INTRODUCTION TO SAINT LUCIA BIRDS
Saint Lucia is blessed with a bounty of indigenous fauna and flora. Our landscapes: hills, valleys, wetlands, dry lands and coat lines creates opportunities for bird species to thrive. St. Lucia houses approximately 176 bird species.
Endemic Birds of St. Lucia
Our national bird, the Saint Lucia Parrot (Amazona versicolor), unique only to Saint Lucia, represents our island nation and its spectacular natural beauty to the world. This bird may well stand for our nation’s resilience and ability to stand up against adversity having recovered from dangerously low population numbers in the early 1980’s. The Saint Lucia Parrot is not the only endemic bird to the island. To date, it is only one of six species that are identified as unique to Saint Lucia. The other endemics are the St. Lucia Pewee (Contopus oberi), St. Lucia Warbler (Dendroica delicate) St. Lucia Oriole (Icterus laudabilis), St. Lucia Black Finch (Melonospiza richardsoni), Semper’s Warbler (Leucopeza samperi).
This number already gives Saint Lucia the distinction of having the highest number of endemic birds amongst the islands of the Eastern Caribbean. There are yet other potential species which may one day join the ranks of birds recognized as distinctly Saint Lucian when the conservation biologists and geneticists turn their attention to them.
Regional Endemic Birds in St. Lucia Species
Saint Lucian avifauna also includes a number of regional endemics including our own race of the White breasted Thrasher, Rufous Nightjar and House Wren. These are our gems to treasure amongst approximately 50 resident species which are attractive to birdwatchers local and foreign alike.
Download our Bird Guide and Checklist of St. Lucia Birds
Migrant Birds Spices in St. Lucia
The migrant birds also constitute an enriching and yet transient element to Saint Lucia’s avifauna biodiversity. For the fortunate few who are aware of Saint Lucia’s “native” birds, the migratory birds add an interesting and somewhat mysterious element to our wildlife. Their stopover appearances around home gardens, shorelines or water treatment ponds during their southbound journeys from North America to the Caribbean and beyond has prompted the occasional curious phone call to the Forestry Department by individuals seeking to identify them.
Far from being considered a foreign element, such migratory birds should be regarded as an indigenous part of St. Lucia’s wildlife and appreciated as such. Very few Saint Lucians are aware of the swallows, sandpipers, warblers and the wild ducks that journey over thousands of miles from their summer breeding range to our shores to escape the cold northern winters.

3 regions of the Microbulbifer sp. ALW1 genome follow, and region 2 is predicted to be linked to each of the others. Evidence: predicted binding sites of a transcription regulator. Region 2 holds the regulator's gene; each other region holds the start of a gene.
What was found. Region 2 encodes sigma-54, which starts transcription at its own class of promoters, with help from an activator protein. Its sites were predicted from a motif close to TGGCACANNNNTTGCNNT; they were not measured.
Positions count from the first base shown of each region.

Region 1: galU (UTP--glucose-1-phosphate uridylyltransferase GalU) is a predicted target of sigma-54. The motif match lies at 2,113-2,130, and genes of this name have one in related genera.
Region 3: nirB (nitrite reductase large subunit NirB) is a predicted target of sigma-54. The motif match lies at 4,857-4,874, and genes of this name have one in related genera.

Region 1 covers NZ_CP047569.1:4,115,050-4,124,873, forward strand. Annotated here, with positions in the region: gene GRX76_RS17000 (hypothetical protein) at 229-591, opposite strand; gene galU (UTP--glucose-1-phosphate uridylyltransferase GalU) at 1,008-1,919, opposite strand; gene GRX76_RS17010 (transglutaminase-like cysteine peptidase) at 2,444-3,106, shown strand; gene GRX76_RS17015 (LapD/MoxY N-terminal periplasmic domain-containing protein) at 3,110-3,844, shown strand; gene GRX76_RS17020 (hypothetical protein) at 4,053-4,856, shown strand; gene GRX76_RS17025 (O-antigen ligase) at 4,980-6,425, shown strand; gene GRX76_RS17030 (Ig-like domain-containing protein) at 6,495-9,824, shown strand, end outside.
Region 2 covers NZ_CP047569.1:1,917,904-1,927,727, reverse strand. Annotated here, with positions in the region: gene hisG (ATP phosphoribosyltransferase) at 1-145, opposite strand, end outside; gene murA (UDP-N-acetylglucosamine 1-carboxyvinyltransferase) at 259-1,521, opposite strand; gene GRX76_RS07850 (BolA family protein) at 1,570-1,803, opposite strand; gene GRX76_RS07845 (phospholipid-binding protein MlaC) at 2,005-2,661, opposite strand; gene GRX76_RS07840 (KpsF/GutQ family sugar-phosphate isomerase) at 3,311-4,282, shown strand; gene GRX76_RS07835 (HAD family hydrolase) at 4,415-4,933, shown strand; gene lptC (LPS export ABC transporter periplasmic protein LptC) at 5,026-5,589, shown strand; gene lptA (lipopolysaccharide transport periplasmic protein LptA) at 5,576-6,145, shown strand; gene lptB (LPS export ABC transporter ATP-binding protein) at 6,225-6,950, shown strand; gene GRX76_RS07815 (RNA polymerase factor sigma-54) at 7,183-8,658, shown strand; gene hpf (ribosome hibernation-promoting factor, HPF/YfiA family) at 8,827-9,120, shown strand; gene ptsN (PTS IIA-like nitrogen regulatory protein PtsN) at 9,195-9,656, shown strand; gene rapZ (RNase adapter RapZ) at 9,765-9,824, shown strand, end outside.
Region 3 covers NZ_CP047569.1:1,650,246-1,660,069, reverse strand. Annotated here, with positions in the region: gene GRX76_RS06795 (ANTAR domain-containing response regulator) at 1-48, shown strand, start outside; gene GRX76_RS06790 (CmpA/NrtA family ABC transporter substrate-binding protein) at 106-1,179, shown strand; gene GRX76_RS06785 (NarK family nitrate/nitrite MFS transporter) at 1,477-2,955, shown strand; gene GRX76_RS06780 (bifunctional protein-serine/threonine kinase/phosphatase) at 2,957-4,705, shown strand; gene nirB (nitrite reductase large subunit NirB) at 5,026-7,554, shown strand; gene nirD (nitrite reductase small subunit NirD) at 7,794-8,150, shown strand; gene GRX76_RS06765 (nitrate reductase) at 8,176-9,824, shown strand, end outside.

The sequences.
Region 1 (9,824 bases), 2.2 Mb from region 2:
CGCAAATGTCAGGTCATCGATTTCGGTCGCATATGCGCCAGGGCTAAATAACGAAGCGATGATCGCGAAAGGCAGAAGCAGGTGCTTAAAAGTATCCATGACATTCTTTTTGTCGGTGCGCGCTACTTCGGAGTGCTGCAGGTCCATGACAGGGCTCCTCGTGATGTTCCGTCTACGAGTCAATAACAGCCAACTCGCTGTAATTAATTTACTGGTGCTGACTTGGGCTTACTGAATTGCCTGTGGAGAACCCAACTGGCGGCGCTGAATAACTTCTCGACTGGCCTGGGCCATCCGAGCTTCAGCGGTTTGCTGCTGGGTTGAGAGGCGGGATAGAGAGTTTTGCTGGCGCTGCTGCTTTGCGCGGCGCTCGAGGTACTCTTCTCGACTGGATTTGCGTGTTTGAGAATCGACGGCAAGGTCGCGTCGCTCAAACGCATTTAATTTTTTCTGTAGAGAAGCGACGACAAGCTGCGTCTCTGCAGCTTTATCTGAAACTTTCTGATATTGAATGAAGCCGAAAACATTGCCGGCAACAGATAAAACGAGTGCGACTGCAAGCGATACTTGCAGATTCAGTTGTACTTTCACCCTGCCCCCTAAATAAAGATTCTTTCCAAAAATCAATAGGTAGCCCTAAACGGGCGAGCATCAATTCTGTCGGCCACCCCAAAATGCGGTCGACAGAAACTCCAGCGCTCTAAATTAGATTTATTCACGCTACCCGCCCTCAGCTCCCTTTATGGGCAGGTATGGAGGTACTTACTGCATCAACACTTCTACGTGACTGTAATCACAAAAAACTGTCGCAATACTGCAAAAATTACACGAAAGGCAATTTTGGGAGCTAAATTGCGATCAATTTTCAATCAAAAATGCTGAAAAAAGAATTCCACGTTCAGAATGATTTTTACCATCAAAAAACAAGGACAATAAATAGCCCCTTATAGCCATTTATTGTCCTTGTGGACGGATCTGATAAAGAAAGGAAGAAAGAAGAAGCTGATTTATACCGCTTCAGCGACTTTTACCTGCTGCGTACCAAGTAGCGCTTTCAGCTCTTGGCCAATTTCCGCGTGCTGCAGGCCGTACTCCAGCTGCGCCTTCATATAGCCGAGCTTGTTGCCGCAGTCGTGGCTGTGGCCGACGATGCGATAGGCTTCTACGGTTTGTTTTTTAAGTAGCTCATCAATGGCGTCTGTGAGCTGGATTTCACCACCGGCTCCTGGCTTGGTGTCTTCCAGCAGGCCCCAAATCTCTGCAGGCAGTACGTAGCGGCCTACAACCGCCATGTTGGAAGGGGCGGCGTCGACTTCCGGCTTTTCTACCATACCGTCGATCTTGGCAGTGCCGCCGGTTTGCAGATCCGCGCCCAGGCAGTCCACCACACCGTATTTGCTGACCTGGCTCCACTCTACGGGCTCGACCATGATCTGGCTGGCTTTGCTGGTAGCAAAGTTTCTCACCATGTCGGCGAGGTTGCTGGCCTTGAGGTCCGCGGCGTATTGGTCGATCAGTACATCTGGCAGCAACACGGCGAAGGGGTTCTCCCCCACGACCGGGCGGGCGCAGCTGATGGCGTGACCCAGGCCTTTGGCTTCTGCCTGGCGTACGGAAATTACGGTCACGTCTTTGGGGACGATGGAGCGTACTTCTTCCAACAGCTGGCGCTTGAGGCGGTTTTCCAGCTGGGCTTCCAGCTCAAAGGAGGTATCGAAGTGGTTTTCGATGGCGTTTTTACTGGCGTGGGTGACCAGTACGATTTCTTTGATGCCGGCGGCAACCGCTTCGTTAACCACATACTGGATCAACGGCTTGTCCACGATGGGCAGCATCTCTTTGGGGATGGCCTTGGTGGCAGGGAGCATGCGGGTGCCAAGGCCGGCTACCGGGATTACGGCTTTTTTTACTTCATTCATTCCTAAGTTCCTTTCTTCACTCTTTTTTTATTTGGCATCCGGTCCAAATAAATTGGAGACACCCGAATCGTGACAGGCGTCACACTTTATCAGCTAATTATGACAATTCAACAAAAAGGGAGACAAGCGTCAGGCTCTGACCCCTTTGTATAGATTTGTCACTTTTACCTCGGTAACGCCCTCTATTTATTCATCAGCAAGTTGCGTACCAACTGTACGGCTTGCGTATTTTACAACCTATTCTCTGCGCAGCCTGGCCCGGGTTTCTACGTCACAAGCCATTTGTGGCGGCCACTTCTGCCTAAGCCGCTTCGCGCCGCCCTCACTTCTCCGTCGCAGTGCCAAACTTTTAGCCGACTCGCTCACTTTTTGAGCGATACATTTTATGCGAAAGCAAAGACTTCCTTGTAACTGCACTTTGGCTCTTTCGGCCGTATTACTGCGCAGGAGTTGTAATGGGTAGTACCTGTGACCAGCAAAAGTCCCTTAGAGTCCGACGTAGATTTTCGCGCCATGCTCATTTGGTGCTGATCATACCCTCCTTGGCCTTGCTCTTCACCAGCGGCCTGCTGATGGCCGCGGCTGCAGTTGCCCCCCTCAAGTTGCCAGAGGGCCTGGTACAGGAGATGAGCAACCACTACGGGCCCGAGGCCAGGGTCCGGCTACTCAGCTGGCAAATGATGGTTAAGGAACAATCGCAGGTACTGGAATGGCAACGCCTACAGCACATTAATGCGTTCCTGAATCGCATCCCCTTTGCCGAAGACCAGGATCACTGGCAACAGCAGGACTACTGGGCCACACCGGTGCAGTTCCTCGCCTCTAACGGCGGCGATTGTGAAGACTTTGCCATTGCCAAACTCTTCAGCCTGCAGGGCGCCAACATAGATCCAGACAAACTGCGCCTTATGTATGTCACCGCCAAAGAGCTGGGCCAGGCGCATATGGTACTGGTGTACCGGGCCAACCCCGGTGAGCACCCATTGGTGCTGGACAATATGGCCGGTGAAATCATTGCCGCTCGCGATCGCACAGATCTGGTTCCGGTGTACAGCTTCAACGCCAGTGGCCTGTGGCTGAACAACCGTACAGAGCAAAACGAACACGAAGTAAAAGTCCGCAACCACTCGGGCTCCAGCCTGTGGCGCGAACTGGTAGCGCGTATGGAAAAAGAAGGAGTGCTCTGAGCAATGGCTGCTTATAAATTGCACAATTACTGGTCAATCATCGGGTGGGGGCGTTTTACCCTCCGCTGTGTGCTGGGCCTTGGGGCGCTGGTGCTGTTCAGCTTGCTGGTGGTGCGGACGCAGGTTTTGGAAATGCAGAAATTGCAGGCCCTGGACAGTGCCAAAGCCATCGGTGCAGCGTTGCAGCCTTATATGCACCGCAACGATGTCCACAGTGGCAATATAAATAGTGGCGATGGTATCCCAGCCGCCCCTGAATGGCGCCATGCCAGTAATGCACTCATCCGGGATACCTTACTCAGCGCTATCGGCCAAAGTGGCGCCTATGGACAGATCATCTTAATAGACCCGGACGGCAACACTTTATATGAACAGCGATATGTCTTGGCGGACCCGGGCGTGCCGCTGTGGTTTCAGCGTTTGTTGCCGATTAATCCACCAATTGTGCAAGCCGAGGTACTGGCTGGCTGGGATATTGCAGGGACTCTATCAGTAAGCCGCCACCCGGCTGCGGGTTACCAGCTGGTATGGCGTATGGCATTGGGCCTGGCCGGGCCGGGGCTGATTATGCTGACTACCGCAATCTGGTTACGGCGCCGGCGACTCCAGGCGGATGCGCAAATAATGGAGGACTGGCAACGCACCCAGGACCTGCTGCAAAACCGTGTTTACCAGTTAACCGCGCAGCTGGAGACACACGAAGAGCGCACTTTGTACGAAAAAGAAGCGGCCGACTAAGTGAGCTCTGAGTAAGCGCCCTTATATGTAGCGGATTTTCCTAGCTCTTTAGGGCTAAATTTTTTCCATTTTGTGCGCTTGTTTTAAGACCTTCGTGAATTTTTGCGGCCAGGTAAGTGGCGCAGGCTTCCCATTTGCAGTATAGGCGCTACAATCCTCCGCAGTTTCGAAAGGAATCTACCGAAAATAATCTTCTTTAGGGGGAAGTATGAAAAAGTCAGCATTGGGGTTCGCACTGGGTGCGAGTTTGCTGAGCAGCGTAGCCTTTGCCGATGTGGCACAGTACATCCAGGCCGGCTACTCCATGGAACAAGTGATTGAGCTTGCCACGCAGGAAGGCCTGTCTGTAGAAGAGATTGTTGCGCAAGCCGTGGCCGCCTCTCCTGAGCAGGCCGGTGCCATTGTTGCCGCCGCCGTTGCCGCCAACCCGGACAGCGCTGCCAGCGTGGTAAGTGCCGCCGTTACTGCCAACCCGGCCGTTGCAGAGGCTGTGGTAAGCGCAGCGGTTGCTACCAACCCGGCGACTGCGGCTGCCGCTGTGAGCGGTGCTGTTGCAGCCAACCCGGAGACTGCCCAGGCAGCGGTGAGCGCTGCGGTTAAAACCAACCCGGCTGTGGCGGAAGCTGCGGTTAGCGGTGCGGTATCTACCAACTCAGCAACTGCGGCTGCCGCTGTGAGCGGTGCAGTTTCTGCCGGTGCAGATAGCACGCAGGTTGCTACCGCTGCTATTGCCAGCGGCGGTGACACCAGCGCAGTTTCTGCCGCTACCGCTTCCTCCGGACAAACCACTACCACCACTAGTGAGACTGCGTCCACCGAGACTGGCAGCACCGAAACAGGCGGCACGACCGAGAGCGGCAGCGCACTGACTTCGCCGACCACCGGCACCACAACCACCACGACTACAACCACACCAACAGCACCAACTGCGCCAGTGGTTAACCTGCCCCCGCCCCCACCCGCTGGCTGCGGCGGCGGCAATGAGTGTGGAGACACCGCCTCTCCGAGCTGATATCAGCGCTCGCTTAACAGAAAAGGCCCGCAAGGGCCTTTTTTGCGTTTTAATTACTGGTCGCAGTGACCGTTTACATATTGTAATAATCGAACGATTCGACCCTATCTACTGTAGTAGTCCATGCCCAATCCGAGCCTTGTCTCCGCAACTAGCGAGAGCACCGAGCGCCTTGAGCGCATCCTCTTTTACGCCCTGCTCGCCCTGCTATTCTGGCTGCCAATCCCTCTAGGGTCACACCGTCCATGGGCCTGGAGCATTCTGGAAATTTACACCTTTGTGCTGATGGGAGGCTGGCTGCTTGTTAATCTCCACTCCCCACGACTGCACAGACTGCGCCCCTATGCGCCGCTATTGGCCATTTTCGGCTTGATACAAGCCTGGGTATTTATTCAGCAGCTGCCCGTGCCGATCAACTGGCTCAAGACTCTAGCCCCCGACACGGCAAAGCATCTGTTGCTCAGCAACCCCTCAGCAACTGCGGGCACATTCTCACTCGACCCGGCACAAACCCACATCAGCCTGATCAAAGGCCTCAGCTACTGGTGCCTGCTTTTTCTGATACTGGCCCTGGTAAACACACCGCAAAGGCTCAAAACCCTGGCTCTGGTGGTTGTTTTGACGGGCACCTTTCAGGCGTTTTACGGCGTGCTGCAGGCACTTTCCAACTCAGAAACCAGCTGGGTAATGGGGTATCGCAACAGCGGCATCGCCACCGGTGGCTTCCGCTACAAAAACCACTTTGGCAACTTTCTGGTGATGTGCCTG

Many strictly associate such birds with North America or Europe and yet our local names such as “canard sauvage” for the wild ducks, and the various “becassine” (sandpipers) seen along the beaches reflect our longstanding knowledge of these birds as part of our natural heritage. In the last century almost a hundred migratory species have been recorded in St. Lucia and therefore they constitute the majority of our avian diversity. Many of these birds are either fully protected or partially protected under the Wildlife Protection Act (1980).
St. Lucia is no different from the rest of the region in its efforts at confronting the challenge of achieving sustainable development while securing its natural resources. However, sustainable development can only be achieved on the basis of informed decision making. Decision making under circumstances where there is a lack of data leads to an uninformed position and a lack of an awareness of possible options. This is particularly crucial to the decision making process relating to land use and land use change. In many instances, land use decisions seldom take into account the ecological value of such lands. Very often areas that are deemed suitable for “development” have been targeted because development interests and authorities generally perceive them to be “wasteland.” Regionally, this has resulted in reduced habitat for birds as mangroves and other forms of wild spaces are put into alternate land use.
Generally public interest in the wild spaces and wildlife of St. Lucia has waned and there is a need to rekindle it or else a generation will arise that will underestimate the value of these resources and jeopardize their existence. St. Lucia’s wildlife constitutes a rich part of the nation’s heritage and the loss of these resources can only serve to impoverish all.